Monique: “Got it, boss.”
And thus the story begins.
You have a black woman in charge, a biracial woman on her way up in the world. Females get shit done.
And then this happens in the very beginning? Like, damn. Yes, that’s so true.
Monique is biracial – I said this already – and she was reminiscing about a time where her cousin called her an “oreo”, and honestly I felt that. I’ve been called an oreo because I may look black on the outside but apparently I talk “white”, and I absolutely hated that. I’ve been called a mutt because I’m mixed with a lot of other things, and I just felt like I was a dog that wasn’t wanted. It’s such a weird feeling, but I actually like that there’s a main character that voices this instance happening to her because then, I know that I’m not the only one? It’s a weird feeling.
Don’s apology to Evelyn about what he did to her and Ruby, and how he said that he won’t hurt anyone else like he did them sounded really genuine. I also like that he didn’t bullshit about whether he would have really changed if the rest of his life didn’t go the way it went when Evelyn called him out on it. I don’t condone abuse at all, but I am glad that he actually apologized.
This whole thing is freaking breaking my heart.
Do you know how much that infuriated me? To know that she’s been hit by not only one husband, but her father too? Other men that were in her life and she’s learned to just accept that’s the way it is and not say anything? And then to find out that this guy ended up hitting his next wife? And what hurt me too was that the two women were friends, and she said “why didn’t you warn me?” And omg. That just seriously broke my heart. Why didn’t Evelyn think to say something? But then again, would anyone have believed her if she brought it up?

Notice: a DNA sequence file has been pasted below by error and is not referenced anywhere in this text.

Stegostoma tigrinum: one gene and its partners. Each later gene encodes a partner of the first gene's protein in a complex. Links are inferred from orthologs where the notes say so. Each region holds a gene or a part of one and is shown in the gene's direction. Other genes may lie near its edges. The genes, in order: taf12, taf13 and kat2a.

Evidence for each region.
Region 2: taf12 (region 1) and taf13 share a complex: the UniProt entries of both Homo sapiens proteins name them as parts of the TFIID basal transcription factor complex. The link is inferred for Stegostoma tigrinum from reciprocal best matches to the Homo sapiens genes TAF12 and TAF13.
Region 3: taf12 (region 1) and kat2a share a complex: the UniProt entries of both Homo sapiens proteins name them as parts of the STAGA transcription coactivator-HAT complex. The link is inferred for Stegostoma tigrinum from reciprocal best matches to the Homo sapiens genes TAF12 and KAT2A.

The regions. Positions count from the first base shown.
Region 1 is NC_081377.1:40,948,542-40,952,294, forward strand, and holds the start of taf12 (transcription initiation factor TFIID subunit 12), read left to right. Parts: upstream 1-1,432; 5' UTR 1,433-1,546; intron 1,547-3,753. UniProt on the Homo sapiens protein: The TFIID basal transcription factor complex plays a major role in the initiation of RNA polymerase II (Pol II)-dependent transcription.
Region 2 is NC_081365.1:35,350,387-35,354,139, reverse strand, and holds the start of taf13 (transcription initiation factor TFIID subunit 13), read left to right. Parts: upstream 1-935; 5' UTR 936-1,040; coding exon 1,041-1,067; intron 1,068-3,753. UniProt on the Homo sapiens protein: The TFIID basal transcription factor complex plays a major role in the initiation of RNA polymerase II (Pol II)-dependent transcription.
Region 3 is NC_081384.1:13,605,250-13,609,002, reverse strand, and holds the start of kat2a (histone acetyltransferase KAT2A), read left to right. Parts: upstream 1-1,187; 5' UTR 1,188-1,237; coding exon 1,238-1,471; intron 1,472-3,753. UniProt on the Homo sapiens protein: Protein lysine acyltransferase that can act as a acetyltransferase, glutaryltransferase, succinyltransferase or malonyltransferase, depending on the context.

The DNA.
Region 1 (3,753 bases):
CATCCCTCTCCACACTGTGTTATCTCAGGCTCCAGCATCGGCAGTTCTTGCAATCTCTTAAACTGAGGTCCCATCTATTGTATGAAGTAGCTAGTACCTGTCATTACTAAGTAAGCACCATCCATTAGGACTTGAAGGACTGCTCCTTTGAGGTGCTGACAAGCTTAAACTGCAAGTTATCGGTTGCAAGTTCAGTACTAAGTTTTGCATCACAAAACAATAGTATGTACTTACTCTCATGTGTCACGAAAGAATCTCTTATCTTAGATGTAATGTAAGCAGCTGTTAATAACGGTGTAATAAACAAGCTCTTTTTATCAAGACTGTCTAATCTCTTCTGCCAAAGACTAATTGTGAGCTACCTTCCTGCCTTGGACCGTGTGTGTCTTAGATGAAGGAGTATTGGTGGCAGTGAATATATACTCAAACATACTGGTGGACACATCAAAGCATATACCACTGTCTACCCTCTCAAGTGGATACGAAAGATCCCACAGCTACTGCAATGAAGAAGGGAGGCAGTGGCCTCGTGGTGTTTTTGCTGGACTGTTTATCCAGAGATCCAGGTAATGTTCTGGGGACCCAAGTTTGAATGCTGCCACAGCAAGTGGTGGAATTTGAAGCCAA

I was just… really upset that there were some actions that both Evelyn and Celia took that ended up hurting the both of them. I know that it needed to happen in this book to show that they needed to learn how to love one another and treat one another correctly, especially in this world. It just hurt.
The double standard of what happened with Evelyn when she filmed that sex scene with [redacted]. She couldn’t even get applauded for it because the nerve of having a woman enjoy sex on screen is just too taboo. That was irritating too, because it’s so true, and yet duh, women like to have sex to ENJOY IT.
Also why did people keep trying to say that Evelyn was a lesbian when it was clear that she loved MEN as well? Ugh.
I always love having multiple narrators, and I think this one did well. I loved the shorter chapters of the news articles about Evelyn throughout the years. I loved that we heard Evelyn’s point of view without it sounding like it was an actual interview. It was just… wow. I was mesmerized by this novel, and I’m really glad that I got to listen to this audiobook because that experience made it so much better.
This was a great book. I definitely think it’s a good introduction into the historical fiction world, and the love story involved in here is great. It’s not perfect, and it shows that both parties have to work so hard to get the life they want, and it will be worth it in the end.